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|See also: SHADOWS FILM FESTIVAL | Last update 15.Sep.21
A Brixton Tale
Review by Rich Cline |
dir Darragh Carey, Bertrand Desrochers
scr Rupert Baynham, Darragh Carey
prd Rupert Baynham, Beau Rambaut
with Lily Newmark, Ola Orebiyi, Craige Middleburg, Jaime Winstone, Dexter Padmore, Rose Kerr, Barney Harris, Michael Maloney, Sophie Ablett, Jonty Weston, Karen Ascoe, Ian Michaels
release US Feb.21 sff,
Is it streaming?
There's a burst of righteous anger in this British romantic drama, so it's easy to go along with the somewhat schematic story. And the strong lead actors add complexity to roles that feel underdeveloped. The various writers and directors have great ideas, but the way they tackle race and class issues head-on undermines the film's authenticity, straining to make thought-provoking statements at the expense of narrative and characters.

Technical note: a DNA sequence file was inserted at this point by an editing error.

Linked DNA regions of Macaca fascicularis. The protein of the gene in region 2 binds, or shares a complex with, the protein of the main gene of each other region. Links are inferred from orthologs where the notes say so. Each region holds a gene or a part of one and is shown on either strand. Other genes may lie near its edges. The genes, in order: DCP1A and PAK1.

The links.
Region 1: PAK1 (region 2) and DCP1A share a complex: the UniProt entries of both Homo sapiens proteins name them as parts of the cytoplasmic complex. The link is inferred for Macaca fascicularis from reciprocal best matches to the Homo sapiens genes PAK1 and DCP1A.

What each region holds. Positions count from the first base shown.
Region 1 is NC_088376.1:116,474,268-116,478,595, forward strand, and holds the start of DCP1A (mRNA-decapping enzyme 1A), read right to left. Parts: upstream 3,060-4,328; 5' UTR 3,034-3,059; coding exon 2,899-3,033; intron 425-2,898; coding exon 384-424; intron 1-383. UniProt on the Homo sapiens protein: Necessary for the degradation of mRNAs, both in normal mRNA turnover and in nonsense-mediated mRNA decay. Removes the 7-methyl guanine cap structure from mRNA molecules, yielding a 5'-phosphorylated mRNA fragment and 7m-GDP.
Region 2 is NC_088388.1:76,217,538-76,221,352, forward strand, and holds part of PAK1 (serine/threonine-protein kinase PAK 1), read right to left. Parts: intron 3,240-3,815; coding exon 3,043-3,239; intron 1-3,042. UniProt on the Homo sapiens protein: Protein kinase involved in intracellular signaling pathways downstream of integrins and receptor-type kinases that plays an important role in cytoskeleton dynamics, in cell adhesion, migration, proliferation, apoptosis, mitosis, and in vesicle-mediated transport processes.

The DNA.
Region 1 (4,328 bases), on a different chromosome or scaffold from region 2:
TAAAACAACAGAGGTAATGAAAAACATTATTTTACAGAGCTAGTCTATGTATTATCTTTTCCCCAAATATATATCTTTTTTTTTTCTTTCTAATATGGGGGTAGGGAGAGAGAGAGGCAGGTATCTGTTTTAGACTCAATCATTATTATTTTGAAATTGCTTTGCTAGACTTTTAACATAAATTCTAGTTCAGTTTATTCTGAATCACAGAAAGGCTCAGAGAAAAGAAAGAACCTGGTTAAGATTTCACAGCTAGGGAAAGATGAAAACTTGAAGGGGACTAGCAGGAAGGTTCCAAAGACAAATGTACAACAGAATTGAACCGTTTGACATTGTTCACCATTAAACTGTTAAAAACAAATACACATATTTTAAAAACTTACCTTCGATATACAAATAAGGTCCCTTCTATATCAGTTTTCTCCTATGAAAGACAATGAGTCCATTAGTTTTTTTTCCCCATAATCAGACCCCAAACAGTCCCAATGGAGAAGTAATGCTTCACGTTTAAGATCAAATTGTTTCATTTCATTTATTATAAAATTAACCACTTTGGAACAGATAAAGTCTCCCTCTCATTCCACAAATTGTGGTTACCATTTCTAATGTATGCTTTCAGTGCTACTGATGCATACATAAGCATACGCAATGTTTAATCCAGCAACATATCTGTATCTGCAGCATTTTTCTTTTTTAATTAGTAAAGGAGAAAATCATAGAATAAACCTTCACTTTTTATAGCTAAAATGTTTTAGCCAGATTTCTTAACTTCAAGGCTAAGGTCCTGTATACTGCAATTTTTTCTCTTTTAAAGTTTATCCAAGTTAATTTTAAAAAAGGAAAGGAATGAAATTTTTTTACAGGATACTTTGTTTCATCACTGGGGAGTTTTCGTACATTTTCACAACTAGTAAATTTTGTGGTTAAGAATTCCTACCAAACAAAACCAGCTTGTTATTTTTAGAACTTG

In South London, Leah (Newmark) comes from a wealthy family and aspires to become a filmmaker, encouraged by her mentor Tilda (Winstone) to shoot edgy scenes of life in the neighbourhood. Then Leah becomes smitten by Benji (Orebiyi), a charismatic, straight-arrow nice guy who for some reason spends all his time with the drug-obsessed chucklehead Archie (Middleburg). Looking for spicier footage, Leah encourages Benji to try drugs himself and sparks a fight with her posh friend Charles (Harris). So Benji turns to his estate's gang leader (Padmore) for advice about what to do next.
Everything that happens feels written by screenwriters, as nobody on-screen makes a truly organic decision about anything. The way the lines are so carefully drawn belittles the vital comments the premise could have made about racial injustice. The themes are still in here, and situations do challenge the audience to react. But it's always clear what the filmmakers want us to think. And this leaves the film feeling both contrived and overly cautionary.